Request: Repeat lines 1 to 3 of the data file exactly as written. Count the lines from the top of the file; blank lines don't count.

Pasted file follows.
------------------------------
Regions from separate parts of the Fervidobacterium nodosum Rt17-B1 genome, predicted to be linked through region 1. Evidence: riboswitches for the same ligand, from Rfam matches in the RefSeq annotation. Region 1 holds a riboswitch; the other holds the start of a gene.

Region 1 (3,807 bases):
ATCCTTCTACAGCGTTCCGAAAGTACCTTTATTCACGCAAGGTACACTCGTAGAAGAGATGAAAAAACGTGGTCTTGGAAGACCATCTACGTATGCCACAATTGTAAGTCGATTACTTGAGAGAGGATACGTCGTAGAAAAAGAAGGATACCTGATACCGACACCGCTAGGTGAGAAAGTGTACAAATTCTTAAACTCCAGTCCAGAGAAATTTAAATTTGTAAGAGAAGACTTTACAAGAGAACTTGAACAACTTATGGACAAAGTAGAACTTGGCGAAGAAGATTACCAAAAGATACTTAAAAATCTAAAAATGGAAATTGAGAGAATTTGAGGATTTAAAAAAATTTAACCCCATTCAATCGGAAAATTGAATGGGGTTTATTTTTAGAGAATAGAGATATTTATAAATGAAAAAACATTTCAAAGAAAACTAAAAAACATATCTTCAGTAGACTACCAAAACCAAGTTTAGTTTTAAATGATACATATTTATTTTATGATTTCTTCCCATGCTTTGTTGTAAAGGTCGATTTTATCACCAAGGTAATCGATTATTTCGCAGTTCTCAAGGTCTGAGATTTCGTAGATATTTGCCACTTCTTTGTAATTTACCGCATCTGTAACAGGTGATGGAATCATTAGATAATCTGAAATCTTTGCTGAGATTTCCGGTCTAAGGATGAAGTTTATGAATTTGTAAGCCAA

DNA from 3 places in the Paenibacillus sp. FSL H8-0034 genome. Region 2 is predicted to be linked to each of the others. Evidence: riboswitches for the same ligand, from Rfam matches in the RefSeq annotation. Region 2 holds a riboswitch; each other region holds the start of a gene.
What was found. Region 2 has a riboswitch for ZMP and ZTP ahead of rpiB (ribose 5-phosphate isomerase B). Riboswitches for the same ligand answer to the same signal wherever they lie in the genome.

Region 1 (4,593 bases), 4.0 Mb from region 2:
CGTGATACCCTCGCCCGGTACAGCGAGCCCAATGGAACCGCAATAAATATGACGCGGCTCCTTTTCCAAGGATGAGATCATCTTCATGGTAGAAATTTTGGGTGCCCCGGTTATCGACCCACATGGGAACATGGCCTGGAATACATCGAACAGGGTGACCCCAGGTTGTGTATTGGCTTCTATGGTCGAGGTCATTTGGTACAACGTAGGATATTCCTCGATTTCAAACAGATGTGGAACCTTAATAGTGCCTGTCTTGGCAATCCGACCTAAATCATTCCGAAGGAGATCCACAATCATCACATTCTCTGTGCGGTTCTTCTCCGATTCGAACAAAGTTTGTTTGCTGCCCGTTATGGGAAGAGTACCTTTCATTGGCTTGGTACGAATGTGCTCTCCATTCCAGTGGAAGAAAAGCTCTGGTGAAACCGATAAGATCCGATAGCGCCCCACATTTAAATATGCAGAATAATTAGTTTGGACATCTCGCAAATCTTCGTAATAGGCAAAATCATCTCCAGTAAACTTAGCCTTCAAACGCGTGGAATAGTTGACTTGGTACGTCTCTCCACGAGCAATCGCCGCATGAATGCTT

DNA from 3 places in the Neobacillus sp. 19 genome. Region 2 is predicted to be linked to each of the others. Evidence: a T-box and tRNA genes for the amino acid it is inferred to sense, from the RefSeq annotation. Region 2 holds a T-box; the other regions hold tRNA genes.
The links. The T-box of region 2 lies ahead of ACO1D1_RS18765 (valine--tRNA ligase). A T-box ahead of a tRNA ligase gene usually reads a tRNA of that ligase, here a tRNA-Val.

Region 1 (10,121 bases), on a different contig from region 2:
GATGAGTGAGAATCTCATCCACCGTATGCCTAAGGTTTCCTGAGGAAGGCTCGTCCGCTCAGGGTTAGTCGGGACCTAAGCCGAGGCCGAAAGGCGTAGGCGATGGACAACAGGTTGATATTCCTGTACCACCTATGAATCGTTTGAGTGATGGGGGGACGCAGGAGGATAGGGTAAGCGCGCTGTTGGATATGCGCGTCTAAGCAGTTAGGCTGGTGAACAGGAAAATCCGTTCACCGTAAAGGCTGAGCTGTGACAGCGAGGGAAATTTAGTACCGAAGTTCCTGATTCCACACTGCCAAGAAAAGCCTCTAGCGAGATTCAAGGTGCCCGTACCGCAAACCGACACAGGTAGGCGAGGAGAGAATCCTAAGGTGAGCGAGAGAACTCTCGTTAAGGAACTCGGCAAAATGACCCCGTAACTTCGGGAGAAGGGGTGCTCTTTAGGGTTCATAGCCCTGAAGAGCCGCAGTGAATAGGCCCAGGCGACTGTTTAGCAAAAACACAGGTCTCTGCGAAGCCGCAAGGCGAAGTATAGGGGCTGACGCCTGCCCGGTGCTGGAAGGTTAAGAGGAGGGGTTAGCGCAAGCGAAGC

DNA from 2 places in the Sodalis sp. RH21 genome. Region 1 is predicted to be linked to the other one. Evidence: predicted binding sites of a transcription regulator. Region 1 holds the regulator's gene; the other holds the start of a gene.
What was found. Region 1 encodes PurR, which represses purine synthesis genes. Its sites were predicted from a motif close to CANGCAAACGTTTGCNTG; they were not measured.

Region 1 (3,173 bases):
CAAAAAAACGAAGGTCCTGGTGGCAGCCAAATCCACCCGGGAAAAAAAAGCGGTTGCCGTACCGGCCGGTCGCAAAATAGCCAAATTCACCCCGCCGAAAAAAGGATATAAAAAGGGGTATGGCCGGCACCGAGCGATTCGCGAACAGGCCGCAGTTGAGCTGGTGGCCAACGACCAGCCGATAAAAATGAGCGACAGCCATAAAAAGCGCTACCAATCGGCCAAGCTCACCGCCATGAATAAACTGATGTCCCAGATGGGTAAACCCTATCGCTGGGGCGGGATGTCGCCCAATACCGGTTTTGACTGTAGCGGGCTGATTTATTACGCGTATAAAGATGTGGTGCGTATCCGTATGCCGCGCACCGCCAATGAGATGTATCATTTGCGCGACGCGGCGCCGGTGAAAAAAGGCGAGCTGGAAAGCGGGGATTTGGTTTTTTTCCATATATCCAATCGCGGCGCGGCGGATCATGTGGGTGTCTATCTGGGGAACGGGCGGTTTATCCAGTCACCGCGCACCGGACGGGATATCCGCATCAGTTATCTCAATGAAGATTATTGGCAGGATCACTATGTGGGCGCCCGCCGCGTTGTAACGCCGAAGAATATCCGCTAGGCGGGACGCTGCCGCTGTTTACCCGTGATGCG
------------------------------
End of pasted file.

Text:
Regions from separate parts of the Fervidobacterium nodosum Rt17-B1 genome, predicted to be linked through region 1. Evidence: riboswitches for the same ligand, from Rfam matches in the RefSeq annotation. Region 1 holds a riboswitch; the other holds the start of a gene.

Region 1 (3,807 bases):
ATCCTTCTACAGCGTTCCGAAAGTACCTTTATTCACGCAAGGTACACTCGTAGAAGAGATGAAAAAACGTGGTCTTGGAAGACCATCTACGTATGCCACAATTGTAAGTCGATTACTTGAGAGAGGATACGTCGTAGAAAAAGAAGGATACCTGATACCGACACCGCTAGGTGAGAAAGTGTACAAATTCTTAAACTCCAGTCCAGAGAAATTTAAATTTGTAAGAGAAGACTTTACAAGAGAACTTGAACAACTTATGGACAAAGTAGAACTTGGCGAAGAAGATTACCAAAAGATACTTAAAAATCTAAAAATGGAAATTGAGAGAATTTGAGGATTTAAAAAAATTTAACCCCATTCAATCGGAAAATTGAATGGGGTTTATTTTTAGAGAATAGAGATATTTATAAATGAAAAAACATTTCAAAGAAAACTAAAAAACATATCTTCAGTAGACTACCAAAACCAAGTTTAGTTTTAAATGATACATATTTATTTTATGATTTCTTCCCATGCTTTGTTGTAAAGGTCGATTTTATCACCAAGGTAATCGATTATTTCGCAGTTCTCAAGGTCTGAGATTTCGTAGATATTTGCCACTTCTTTGTAATTTACCGCATCTGTAACAGGTGATGGAATCATTAGATAATCTGAAATCTTTGCTGAGATTTCCGGTCTAAGGATGAAGTTTATGAATTTGTAAGCCAA